< The Addictive Properties of Cell Phones

Transcript

Friday, December 16, 2011

BOB GARFIELD:

New York Times reporter Matt Richtel won a Pulitzer for his series on distracted driving. He says that Americans love cars and Americans love phones and that together they're irresistible.

MATT RICHTEL:

You can think of it as chocolate and peanut butter. For a lot of people the mixture is very desirable.

BOB GARFIELD:

[LAUGHS] What makes this so tasty and delicious?

MATT RICHTEL:

Physiologically, some have called it in research the dopamine squirt. You hear your phone and you get a little kind of neuro-chemical burst that says, ooh, how exciting. That's physiological.

On the psychological level, and let's assume for a second we can divide psychology from physiology, but the lure of the phone has something that researchers call the lottery ticket syndrome. You never know when the good email's gonna come in, so you are compelled to check every one.

BOB GARFIELD:

We've become accustomed to being connected, you know, more or less 24/7. And the bonus of being in the car is that it's no longer dead time; you can be productive.

MATT RICHTEL:

There's a guy named David Teater. His son was in the back seat of a car that his mother was driving, and a woman who was on the phone with, of all things, her church, hit the car, killing David Teater's son. And David used to commute in the car and talk on the phone a lot. And after this happened he got in the car and he [LAUGHS] realized he couldn't resist the ping of his phone. And he was like, what is going on, can it be so powerful that, having lost my son, I still can't avoid the phone?

And he took to locking his phone in the trunk, and to him it underscored, and to me it underscores, just how powerful the lure of the device, that for some people they must lock it away; otherwise, it beckons.

BOB GARFIELD:

I understand that some people view the NTSB's recommendations as an infringement on their personal liberties, but don't the stakes of this problem change the political landscape at all?

MATT RICHTEL:

One would think, but for a long time people drove drunk, and they got away with it. You know, maybe they only did it ten times in their lives, but they never got in an accident, so even though they heard it was bad for you, they didn't have a problem. So that reduces your impetus.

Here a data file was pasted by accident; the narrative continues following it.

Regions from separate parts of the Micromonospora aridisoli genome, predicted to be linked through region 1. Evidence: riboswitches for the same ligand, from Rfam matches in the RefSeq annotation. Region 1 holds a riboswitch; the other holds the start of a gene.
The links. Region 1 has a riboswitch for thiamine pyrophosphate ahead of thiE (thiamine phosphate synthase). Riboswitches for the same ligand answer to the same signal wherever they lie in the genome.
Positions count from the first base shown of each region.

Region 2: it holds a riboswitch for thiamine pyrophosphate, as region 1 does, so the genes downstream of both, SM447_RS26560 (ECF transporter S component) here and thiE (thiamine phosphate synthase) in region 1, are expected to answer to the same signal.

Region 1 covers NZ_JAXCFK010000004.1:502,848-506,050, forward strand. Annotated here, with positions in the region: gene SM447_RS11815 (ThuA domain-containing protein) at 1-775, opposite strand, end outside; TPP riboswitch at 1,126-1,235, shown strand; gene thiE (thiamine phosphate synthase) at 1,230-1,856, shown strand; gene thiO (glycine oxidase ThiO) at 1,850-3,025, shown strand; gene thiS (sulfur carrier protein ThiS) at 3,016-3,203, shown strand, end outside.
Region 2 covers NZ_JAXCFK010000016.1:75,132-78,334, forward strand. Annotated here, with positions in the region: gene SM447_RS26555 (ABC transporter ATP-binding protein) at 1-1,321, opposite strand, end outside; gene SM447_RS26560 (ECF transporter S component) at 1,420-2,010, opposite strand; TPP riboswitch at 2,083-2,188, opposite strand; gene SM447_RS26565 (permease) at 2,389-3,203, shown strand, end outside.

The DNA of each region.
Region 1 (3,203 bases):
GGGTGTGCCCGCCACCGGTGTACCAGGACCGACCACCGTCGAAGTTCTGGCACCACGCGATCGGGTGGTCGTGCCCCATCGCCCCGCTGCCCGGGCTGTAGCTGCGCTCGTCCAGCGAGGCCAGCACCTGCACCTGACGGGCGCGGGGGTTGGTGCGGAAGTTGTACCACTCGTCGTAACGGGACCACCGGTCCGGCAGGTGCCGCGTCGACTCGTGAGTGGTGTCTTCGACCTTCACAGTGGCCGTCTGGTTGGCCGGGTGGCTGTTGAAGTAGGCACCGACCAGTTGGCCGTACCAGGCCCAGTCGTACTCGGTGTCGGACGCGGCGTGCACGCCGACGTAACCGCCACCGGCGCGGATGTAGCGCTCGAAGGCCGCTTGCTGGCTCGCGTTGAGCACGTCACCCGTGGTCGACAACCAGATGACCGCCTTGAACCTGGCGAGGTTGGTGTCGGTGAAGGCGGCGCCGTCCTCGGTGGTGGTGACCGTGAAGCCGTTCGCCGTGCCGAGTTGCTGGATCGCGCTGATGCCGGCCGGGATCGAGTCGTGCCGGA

But something else very interesting happened in the drunk driving conversation in the nineties. They changed the conversation from being about "accidents," quote, unquote, to being about "crashes," quote, unquote.

I think that people exploring this issue right now are trying to figure out what is the right conversation to have to provoke people to think about the risks they're undertaking for themselves and others.

BOB GARFIELD:

And I must ask you this, Matt. You're covering this story on an ongoing basis for The Times, but you're also kind of a crusader on this story. You must have been pretty pleased by the National Transportation Safety Board's advisory.

MATT RICHTEL:

What I am a crusader about is asking questions that are fair to ask, in light of the ubiquity and compelling nature of this technology, that I don't feel like we've asked enough of. I think the proof in that is the reception that these stories and these ideas keep getting. A lot of people are wondering what's going on.

BOB GARFIELD:

One quick follow-up:  What's going on? [LAUGHS]

MATT RICHTEL:

I'll tell you, what's going on is a sweeping change well on the order of the industrial revolution, where the nature of how we live our lives is undergoing a quantum shift. Like any other quantum shift, say the processing of food, there are a lot of good things, meaning more food, easier to get in more remote places. There are also side effects, like nutrition and health questions. There are fair questions to be asked that we are only at the very beginning of.

BOB GARFIELD:

Thank you very much.

MATT RICHTEL:

Thank you for having me.

BOB GARFIELD:

Matt Richtel is a reporter for The New York Times.